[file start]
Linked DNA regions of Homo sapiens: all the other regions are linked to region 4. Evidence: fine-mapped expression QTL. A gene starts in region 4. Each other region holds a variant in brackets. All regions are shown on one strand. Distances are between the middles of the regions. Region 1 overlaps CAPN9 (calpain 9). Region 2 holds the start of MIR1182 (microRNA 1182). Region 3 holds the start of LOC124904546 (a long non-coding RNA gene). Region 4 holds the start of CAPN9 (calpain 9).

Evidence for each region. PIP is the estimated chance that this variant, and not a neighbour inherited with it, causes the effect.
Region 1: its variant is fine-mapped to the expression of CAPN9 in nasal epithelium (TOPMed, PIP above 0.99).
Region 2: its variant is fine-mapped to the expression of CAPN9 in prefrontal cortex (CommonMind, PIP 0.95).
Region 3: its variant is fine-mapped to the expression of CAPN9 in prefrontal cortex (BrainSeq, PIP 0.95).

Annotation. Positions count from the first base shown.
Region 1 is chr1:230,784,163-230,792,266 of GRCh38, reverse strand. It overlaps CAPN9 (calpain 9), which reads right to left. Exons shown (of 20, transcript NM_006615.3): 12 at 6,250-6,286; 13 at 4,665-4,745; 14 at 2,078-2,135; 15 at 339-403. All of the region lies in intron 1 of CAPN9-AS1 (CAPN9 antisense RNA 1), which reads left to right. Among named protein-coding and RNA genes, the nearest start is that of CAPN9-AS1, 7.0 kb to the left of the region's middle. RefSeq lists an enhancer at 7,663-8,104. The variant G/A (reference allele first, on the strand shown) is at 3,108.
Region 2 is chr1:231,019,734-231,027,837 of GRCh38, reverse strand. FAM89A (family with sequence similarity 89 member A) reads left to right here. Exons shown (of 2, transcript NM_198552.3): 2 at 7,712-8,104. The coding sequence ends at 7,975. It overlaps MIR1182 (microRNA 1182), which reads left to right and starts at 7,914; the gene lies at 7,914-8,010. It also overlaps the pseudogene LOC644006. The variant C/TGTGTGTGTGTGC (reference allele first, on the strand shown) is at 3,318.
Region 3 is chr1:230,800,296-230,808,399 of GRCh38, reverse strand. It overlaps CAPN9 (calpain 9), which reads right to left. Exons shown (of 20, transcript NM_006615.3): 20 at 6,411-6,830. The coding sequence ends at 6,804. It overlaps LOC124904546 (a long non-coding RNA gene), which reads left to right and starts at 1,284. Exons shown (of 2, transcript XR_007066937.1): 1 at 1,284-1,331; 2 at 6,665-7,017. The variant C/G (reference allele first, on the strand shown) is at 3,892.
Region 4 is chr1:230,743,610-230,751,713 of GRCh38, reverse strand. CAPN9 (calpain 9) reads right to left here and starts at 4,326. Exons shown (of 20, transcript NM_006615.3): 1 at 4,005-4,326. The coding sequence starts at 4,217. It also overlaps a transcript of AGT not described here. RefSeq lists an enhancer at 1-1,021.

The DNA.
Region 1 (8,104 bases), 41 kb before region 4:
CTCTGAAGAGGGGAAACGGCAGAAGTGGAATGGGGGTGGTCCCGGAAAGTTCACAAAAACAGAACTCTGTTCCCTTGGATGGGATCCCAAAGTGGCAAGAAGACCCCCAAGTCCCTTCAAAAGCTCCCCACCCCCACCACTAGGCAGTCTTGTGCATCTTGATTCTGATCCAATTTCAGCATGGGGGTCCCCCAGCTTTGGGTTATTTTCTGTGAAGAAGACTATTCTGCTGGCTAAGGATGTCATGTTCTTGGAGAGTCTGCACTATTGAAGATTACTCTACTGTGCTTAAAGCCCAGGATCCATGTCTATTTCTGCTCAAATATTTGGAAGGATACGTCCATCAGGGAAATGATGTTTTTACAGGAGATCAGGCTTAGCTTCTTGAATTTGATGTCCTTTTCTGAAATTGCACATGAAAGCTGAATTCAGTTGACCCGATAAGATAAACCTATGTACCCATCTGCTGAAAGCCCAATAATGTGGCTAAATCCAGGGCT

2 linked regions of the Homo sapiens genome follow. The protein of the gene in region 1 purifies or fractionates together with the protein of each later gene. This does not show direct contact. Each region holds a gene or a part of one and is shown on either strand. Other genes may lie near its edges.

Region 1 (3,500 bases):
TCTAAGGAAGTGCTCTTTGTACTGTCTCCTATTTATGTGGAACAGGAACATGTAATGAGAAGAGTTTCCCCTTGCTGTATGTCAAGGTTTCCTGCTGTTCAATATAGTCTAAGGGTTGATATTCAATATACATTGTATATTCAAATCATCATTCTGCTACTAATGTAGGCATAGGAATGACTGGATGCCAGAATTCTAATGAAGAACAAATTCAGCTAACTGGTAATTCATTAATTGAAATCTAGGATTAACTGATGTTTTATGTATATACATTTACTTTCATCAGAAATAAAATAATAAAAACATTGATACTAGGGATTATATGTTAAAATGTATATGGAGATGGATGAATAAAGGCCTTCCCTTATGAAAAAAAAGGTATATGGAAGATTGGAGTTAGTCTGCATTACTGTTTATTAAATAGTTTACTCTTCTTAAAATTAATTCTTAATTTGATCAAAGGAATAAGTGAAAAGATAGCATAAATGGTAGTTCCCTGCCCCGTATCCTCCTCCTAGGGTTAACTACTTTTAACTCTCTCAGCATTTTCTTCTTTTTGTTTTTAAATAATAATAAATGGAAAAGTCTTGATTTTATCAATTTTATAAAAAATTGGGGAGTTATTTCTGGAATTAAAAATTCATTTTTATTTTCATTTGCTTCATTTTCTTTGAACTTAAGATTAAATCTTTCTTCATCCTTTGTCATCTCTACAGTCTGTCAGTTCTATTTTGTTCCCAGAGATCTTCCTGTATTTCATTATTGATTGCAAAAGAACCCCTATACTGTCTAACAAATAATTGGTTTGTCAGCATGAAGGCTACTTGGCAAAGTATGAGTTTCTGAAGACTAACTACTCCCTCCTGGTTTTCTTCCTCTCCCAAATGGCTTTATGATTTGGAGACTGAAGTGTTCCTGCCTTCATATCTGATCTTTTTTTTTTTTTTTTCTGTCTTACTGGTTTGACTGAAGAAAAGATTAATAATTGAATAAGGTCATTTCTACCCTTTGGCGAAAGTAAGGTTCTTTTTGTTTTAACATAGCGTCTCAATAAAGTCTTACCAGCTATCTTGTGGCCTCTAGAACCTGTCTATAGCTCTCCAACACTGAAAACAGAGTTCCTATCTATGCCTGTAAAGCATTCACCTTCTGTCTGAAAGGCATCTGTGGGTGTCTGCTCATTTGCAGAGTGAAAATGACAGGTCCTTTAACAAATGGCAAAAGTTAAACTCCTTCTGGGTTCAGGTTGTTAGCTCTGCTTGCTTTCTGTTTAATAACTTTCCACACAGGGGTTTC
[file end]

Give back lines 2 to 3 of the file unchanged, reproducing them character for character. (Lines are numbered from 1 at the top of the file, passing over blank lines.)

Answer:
Evidence for each region. PIP is the estimated chance that this variant, and not a neighbour inherited with it, causes the effect.
Region 1: its variant is fine-mapped to the expression of CAPN9 in nasal epithelium (TOPMed, PIP above 0.99).